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Restaurants battle to survive

The coronavirus pandemic is not just a threat to people's health. For many businesses across the nation, the lockdown is threatening their very survival.

In the restaurant industry for example, owners and operators whom the Samoa Observer interviewed expressed fears about the future given the limited operating hours and the restrictions as part of the state of emergency (S.O.E.).

All the businesses support the S.O.E. in a bid to protect the country. But they are finding the going extremely tough.

The Owner of Georgie’s Pizza and Car Rental said the lockdown has had an enormous impact on their finances.

“For an example, if our normal takings for the day is $10,000, we’re now earning only half of that amount,” he said. 

“That’s how big of an impact we’re experiencing right now.

 “For our car rental itself, it’s standing on the edge right now and the restaurant is also losing big tine.”

The cancellation of events like birthdays, office parties and other gatherings where the pizza place normally makes its money has not helped.

Mau’u said they have had to lay off five employees while the remaining employees have had their working hours reduced.

But the businessman understands and supports the S.O.E.

 “We stopped taking inside orders ahead of the lockdown and even my children were stopped from going to school before the lockdown because we care for the safety of our people more,” he said.

Mau’u doesn’t know what the future holds but he is positive that although it's going to be hard, they will push through.

At Pinati Restaurant, the impact of the lockdown, where people are no longer allowed to dine in, has been huge.

“Of course as you have observed in the front, we’re only doing takeaways now and the number of customers are not the same anymore,” a member of the restaurant's management said.

Like other businesses, the reduction in business has meant reduced hours for workers. They have also had to cut other daily expenses just to stay afloat.

At the Food Court at Savalalo, the 10 small restaurants inside expressed similar views. They’re all required to pay $1,300 a month for the rent excluding other expenses on the cooking gases, cash-power and food supplies.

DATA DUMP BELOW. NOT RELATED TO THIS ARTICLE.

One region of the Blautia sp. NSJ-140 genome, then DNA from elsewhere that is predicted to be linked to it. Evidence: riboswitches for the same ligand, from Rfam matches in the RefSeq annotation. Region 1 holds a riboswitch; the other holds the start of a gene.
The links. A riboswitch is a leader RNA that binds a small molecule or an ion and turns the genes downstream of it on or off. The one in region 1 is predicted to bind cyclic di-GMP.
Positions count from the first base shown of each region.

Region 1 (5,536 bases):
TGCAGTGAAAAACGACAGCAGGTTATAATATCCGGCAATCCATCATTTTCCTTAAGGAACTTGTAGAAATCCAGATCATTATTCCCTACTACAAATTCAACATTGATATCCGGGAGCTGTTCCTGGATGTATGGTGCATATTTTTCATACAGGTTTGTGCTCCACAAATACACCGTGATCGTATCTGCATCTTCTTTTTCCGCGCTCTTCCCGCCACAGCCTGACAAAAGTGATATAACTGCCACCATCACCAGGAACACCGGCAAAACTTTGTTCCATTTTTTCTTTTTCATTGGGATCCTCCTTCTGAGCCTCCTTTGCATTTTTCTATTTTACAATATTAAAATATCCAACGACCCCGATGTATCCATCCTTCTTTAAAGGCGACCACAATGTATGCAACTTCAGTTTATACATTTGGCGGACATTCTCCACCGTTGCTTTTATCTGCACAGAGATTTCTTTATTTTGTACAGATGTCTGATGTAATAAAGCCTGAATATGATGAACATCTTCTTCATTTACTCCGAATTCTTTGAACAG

Paulo Lemisio, Owner of Papa Fine’s restaurant, said their customers prefer to dine in.

 “At the moment, the only takeaways we hope for are ministries and those big organisations that order a lot.

“The only reason why we’re still coming because we’ve paid the rent and we cannot just sit home and stop running the restaurant while we’ve already paid the rent.”

For Mr. Lemisio, his wife and children, their restaurant is their only source of income.

 “We’ve built our way from being penniless to this small restaurant we’re running so we just hope we don’t experience [something] even worse than this kind of experience,” he said.

The owner of Fryer’s Delicacy, who did not want to be identified, said it is getting harder and harder everyday.

“It’s like we’re just coming here to sit and cook. We’d be lucky if at least two customers knock on our counter for a takeaway order,” she said.

Similar views were expressed by the owners of the other restaurants in the area.

Earlier this month the Chamber of Commerce said it had yet to raise the prospect of an economic stimulus package with the Government admist the global coronavirus-led downturn. 

But this week a private letter from the Samoa National Provident Fund contained proposals to the Ministry of Finance to deliver financial relief to its members. 

The measures had yet to be approved but the Fund's chief, Pauli Prince Suhren, wrote that they were intended to be part of an overall finance sector assistance scheme to safeguard and sustain the economy.

 

 




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